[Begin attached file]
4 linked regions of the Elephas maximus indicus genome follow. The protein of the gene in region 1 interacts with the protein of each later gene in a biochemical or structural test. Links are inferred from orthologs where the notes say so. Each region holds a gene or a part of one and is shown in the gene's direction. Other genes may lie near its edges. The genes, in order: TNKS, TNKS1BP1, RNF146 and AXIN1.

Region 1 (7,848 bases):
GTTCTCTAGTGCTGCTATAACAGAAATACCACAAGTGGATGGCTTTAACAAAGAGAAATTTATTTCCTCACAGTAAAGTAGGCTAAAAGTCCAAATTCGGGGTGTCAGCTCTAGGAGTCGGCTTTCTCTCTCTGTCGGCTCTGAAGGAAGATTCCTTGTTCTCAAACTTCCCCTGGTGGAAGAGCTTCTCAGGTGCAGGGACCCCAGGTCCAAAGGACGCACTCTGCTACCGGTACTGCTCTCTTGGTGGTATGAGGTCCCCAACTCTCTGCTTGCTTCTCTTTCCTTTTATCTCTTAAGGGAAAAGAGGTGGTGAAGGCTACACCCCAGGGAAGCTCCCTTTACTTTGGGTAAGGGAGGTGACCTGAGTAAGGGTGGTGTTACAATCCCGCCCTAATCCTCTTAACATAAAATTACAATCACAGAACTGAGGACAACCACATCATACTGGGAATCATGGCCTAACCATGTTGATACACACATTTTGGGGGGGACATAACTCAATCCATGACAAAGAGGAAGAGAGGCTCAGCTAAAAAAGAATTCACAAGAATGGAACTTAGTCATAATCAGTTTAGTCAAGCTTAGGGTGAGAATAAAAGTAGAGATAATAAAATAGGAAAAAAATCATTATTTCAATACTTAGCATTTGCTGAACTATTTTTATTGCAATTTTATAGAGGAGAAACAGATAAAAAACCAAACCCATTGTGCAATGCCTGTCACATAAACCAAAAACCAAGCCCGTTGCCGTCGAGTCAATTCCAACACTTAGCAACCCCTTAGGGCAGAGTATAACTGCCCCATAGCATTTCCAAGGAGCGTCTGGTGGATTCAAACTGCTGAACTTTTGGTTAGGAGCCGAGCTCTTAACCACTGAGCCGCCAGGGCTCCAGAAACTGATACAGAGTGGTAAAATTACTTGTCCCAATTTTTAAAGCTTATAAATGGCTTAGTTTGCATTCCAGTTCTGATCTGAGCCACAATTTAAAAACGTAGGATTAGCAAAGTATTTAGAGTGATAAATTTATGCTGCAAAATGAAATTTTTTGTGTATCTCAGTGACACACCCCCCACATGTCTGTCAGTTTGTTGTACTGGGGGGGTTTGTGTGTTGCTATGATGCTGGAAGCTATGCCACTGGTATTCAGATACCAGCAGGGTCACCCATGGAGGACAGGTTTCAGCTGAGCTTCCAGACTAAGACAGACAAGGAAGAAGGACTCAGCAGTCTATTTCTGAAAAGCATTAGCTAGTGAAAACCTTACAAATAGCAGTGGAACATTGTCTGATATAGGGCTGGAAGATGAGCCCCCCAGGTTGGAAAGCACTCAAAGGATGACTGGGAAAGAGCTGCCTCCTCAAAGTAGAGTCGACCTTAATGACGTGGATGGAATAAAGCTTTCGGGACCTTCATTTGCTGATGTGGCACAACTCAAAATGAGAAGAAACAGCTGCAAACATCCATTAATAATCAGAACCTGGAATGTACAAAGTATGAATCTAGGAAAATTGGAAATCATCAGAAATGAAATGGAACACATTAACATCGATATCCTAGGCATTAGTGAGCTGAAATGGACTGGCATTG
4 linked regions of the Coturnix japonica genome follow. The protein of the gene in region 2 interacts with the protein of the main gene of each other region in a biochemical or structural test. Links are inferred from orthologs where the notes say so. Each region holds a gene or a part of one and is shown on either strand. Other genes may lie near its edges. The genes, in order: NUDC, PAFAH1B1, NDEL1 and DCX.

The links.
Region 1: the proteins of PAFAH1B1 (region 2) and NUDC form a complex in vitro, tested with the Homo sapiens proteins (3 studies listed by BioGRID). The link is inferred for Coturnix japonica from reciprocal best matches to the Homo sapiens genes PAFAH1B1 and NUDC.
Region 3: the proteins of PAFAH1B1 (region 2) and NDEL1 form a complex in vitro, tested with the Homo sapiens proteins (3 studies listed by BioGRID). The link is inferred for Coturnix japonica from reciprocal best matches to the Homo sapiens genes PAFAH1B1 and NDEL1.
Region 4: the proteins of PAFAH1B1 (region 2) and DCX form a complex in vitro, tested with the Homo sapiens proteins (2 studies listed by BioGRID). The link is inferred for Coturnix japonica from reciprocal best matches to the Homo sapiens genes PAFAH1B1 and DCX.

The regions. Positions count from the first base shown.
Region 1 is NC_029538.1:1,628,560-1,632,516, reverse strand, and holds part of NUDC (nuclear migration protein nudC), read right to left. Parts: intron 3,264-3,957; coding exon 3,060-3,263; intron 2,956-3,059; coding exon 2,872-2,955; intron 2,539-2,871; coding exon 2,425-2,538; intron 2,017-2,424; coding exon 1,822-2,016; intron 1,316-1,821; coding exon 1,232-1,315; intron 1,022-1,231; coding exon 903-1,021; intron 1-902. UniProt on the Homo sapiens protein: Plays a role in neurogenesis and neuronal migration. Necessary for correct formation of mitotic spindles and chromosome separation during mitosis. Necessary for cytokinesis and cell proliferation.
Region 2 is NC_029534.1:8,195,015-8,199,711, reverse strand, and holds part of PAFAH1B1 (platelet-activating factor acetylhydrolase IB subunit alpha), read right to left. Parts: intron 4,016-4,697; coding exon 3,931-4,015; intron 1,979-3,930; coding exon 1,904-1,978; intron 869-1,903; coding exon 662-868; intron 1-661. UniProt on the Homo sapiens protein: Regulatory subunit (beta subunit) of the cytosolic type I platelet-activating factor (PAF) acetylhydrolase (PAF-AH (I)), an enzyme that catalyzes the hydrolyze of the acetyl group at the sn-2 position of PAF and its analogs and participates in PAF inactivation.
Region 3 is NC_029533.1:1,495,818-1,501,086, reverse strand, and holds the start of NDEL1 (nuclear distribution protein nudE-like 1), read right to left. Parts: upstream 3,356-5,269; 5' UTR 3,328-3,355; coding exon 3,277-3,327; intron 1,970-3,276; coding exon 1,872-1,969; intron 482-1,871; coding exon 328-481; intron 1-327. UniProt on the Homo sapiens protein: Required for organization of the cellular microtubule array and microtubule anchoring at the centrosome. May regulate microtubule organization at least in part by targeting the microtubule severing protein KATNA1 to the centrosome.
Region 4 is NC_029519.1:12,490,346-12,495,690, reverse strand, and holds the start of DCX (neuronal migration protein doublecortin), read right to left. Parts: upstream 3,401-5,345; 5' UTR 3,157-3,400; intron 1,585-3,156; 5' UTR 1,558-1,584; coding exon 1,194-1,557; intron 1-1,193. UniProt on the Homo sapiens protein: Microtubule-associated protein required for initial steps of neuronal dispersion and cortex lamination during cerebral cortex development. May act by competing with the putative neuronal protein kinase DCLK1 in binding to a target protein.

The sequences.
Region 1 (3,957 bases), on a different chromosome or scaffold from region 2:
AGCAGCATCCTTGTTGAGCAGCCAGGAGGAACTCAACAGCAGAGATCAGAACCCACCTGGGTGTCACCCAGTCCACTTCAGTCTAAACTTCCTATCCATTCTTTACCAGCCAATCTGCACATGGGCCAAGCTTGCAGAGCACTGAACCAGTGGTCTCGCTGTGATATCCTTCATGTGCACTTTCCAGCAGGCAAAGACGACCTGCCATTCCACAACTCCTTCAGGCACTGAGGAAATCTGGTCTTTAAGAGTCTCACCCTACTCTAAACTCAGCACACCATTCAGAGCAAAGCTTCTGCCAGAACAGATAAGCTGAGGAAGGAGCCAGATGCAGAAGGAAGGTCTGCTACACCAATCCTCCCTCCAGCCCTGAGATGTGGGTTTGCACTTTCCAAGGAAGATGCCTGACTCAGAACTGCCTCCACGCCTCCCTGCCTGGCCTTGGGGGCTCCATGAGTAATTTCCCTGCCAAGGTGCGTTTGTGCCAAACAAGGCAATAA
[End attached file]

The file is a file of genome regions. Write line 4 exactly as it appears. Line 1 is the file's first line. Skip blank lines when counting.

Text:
4 linked regions of the Coturnix japonica genome follow. The protein of the gene in region 2 interacts with the protein of the main gene of each other region in a biochemical or structural test. Links are inferred from orthologs where the notes say so. Each region holds a gene or a part of one and is shown on either strand. Other genes may lie near its edges. The genes, in order: NUDC, PAFAH1B1, NDEL1 and DCX.